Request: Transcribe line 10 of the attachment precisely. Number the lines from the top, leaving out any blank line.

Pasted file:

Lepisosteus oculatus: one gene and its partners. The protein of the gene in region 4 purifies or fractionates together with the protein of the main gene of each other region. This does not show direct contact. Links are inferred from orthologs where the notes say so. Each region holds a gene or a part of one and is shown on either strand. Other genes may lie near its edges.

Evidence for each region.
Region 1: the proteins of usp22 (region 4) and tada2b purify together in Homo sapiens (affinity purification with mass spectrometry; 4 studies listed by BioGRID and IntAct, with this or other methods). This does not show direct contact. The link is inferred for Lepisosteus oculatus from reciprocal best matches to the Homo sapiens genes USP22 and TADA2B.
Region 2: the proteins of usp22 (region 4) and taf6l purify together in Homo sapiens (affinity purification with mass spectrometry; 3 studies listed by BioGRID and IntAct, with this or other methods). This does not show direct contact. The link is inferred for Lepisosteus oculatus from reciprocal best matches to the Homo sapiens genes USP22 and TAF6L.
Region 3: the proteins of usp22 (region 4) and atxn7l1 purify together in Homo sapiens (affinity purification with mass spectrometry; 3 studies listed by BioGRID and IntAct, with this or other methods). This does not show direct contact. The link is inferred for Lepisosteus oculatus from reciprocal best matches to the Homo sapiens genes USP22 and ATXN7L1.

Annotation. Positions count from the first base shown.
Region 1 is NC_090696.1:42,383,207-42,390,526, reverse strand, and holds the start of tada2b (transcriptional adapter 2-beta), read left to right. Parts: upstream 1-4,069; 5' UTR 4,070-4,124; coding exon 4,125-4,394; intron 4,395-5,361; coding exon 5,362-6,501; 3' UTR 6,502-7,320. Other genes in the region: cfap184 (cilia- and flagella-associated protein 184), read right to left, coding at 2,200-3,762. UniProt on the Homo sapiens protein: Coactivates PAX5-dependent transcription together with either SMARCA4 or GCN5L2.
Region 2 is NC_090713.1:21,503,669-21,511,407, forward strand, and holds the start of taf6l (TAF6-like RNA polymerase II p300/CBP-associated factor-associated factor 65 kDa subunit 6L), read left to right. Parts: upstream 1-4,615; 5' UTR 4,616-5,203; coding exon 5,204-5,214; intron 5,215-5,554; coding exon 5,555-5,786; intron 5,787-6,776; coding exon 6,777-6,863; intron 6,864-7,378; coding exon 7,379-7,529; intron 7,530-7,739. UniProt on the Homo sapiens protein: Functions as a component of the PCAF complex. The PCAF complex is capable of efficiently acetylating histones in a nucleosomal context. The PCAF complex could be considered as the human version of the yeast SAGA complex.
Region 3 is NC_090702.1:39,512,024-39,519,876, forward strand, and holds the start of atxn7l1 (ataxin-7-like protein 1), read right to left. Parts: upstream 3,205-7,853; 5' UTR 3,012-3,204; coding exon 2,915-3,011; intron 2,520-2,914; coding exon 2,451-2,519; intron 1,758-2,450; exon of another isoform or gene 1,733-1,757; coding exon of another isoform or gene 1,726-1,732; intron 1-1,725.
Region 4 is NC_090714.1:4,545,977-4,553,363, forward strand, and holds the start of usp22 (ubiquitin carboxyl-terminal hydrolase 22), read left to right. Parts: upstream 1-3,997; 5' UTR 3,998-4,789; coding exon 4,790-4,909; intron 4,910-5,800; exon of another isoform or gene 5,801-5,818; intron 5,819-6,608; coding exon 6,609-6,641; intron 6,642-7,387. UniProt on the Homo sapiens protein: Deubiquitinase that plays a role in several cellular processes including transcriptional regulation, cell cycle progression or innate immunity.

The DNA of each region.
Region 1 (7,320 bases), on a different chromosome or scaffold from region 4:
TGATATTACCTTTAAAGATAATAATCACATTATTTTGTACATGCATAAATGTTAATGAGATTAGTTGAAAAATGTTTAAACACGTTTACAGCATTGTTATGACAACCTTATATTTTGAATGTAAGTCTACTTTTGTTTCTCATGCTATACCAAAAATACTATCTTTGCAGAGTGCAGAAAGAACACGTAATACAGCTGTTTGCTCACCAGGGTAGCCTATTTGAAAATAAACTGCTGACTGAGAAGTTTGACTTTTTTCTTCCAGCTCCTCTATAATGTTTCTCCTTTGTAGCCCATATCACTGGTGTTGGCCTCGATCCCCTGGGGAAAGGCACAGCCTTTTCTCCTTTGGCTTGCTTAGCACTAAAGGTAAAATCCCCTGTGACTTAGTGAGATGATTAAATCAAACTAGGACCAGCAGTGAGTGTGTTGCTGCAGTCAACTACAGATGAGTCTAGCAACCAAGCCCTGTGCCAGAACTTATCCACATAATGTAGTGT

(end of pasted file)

Region 4 is NC_090714.1:4,545,977-4,553,363, forward strand, and holds the start of usp22 (ubiquitin carboxyl-terminal hydrolase 22), read left to right. Parts: upstream 1-3,997; 5' UTR 3,998-4,789; coding exon 4,790-4,909; intron 4,910-5,800; exon of another isoform or gene 5,801-5,818; intron 5,819-6,608; coding exon 6,609-6,641; intron 6,642-7,387. UniProt on the Homo sapiens protein: Deubiquitinase that plays a role in several cellular processes including transcriptional regulation, cell cycle progression or innate immunity.